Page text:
For World Book Day I created a shared story that would be read out over the day at the high school I work at. The background information would be read in tutor time and the story in five parts during the lessons that day. I got the idea from another school librarian at a librarian meeting I attended. The other librarians were so knowledgeable and interesting; they had some excellent tips to encourage reading. I am looking forward to the next time we meet up and sharing other ideas.
I wanted to choose a short story that had a connection to our school and after some research I found out that a famous writer did attend the school in the past.
Edward Bradley 1827 –1889
He was the second son of Thomas Bradley, surgeon of Kidderminster, who came from an ancient Worcestershire family.
After education at the Kidderminster grammar school, which is now called King Charles I School, Bradley went to University College, Durham in 1845.
He took the pen name Cuthbert Bede and published many popular works. One of the first ever attempts at a newspaper comic strip was “The Adventures of Mr. Verdant Green,” by Cuthbert Bede in December 1851.
He died, greatly regretted by ‘all who came into contact with his kindly personality.’ His obituary said ‘We knew him as an ardent student of antiquities, a diligent collector of folk-lore, and a bright narrator of shrewd observations and varied experiences. ‘
Edward Bradley was very interested in folklore and legend. This story, Connamarra’s Wooing, is selected from, ‘The White Wife,’ published in 1868. It re-tells an old Gaelic legend. I chose it because it was short enough to not take up too much lesson time but full of romance and thrills. You can read the whole book HERE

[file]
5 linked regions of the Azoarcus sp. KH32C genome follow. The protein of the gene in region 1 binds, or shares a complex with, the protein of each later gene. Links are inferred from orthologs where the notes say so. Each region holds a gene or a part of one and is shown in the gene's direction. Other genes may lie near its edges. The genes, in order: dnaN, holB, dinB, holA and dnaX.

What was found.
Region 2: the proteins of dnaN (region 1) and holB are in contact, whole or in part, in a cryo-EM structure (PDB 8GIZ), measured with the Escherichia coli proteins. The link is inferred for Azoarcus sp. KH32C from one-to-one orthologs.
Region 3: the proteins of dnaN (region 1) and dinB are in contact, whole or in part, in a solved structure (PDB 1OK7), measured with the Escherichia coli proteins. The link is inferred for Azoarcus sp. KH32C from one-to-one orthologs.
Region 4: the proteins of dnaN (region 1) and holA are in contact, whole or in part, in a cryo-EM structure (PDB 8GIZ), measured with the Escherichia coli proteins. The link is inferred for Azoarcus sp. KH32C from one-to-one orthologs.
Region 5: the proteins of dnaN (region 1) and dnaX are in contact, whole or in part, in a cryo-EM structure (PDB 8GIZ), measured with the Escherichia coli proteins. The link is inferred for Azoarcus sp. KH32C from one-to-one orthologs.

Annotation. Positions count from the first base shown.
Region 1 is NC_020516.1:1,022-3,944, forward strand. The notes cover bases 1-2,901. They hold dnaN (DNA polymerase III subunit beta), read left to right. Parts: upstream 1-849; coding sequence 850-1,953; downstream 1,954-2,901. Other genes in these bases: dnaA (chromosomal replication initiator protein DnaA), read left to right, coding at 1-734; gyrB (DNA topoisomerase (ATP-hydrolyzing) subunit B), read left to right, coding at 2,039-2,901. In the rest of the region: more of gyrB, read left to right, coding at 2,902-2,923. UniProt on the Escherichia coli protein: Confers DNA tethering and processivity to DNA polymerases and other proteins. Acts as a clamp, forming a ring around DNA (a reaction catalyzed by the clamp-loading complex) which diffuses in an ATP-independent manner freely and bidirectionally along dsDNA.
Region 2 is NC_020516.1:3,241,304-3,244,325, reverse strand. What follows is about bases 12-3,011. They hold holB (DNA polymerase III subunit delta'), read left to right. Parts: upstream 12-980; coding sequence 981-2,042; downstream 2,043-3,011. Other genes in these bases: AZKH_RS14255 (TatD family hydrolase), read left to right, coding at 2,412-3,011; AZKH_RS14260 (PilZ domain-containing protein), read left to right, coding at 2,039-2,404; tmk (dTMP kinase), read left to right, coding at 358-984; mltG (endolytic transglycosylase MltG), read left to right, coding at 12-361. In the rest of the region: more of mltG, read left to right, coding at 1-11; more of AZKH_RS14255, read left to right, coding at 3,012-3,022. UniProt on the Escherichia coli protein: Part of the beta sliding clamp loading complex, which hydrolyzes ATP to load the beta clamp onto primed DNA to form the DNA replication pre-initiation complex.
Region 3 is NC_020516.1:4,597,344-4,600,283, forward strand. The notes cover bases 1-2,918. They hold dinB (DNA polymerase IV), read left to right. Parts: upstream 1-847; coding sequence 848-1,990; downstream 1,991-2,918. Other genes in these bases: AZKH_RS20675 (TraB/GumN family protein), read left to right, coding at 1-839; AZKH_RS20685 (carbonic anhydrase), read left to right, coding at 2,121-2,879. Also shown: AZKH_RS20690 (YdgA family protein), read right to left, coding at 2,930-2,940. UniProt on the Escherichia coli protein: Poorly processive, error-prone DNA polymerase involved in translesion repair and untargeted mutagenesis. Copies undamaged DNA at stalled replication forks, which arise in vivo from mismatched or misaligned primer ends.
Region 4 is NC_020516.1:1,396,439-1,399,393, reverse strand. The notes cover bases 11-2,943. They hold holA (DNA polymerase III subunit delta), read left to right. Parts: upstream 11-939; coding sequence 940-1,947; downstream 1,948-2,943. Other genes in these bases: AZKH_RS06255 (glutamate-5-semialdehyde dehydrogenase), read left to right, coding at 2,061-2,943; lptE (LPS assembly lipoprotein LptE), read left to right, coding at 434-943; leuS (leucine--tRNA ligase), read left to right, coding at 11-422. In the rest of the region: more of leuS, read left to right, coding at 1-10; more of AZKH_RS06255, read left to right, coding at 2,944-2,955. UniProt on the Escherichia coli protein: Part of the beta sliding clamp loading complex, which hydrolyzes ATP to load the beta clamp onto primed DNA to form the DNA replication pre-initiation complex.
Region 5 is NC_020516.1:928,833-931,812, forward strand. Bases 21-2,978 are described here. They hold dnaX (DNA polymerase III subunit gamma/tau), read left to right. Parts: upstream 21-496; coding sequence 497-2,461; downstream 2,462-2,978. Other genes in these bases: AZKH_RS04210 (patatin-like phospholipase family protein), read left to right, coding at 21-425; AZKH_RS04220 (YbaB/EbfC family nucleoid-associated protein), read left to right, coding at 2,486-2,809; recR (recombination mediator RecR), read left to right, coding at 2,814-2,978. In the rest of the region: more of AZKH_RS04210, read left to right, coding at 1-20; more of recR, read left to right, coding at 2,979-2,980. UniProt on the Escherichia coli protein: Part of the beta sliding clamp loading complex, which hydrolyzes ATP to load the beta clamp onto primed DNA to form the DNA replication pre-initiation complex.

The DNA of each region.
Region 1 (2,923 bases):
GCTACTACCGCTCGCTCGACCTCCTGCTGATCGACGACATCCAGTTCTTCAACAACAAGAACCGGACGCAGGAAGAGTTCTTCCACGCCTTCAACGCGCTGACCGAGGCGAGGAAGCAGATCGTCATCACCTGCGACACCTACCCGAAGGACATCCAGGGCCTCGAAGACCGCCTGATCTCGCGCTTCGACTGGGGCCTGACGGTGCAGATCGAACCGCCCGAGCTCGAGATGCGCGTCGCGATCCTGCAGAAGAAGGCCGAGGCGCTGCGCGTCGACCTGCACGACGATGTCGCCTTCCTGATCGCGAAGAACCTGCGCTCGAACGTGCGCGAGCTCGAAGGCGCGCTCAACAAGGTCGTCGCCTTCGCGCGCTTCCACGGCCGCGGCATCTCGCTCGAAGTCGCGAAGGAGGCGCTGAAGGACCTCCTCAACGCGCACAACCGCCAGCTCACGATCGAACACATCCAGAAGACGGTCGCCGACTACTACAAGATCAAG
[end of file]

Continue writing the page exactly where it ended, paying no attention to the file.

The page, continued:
It was in the olden days when the beautiful maiden Connamarra was beloved by the two youths Lergan and Fengal.
In her heart of hearts she favoured Fengal; but it became necessary that she should bring both of them to an open trial for her hand; and it was agreed, that whomever of them won the day, should be allowed to marry the maiden in peace, without incurring further enmity from his rival.
The trial that was chosen for them by Connamarra was this.
At the mouth of the loch was a rock over which the sea dashed in white foam.Starting from the shore, Lergan and Fengal were to take their currachs (boats) round the rock, and whoever of them, on their return, touched the shore first with his hand, should win Connamarra for his bride.
On a day they came to the trial. They stripped for the contest, that the currachs being lightened might fly the swifter over the waves.But Fengal took with him his heavy battle-axe; and, when Connamarra saw this she feared that its burden should weigh against the stroke of Fengal’s oars.
Then she watched them from the beach, and marked how their light currachs danced over the waters, springing foward with rapid bounds as the oars lashed the spray.
Fengal was the first to round the rock; but Lergan drew close upon him.
Fengal strained every nerve; but, though he laboured excessively, Lergan’s currach passed by him, and led the way to the shore.
Connamarra’s heart sank within her at the thought of soon being claimed as Lergan’s bride.
Then Fengal seized his battle-axe, and with one blow, cut off his left hand at the wrist; and, seizing the severed hand, he hurled it over Lergan’s head.
Then, just as Lergan was about to spring onto the shore, he saw the hand fall before him on the beach; and the voice of Fengal was heard saying, “Connamarra is mine; for it is my hand that has first touched the shore!”
And Lergan yielded the maiden, and strode away, heavy at heart.
But Connamarra went to her lover; and, with her own robe, she staunched his blood, and bound up his limb.
And Fengal said, “’Twere better that the hand should bleed, and not the heart.”
And thus he won his Connamarra.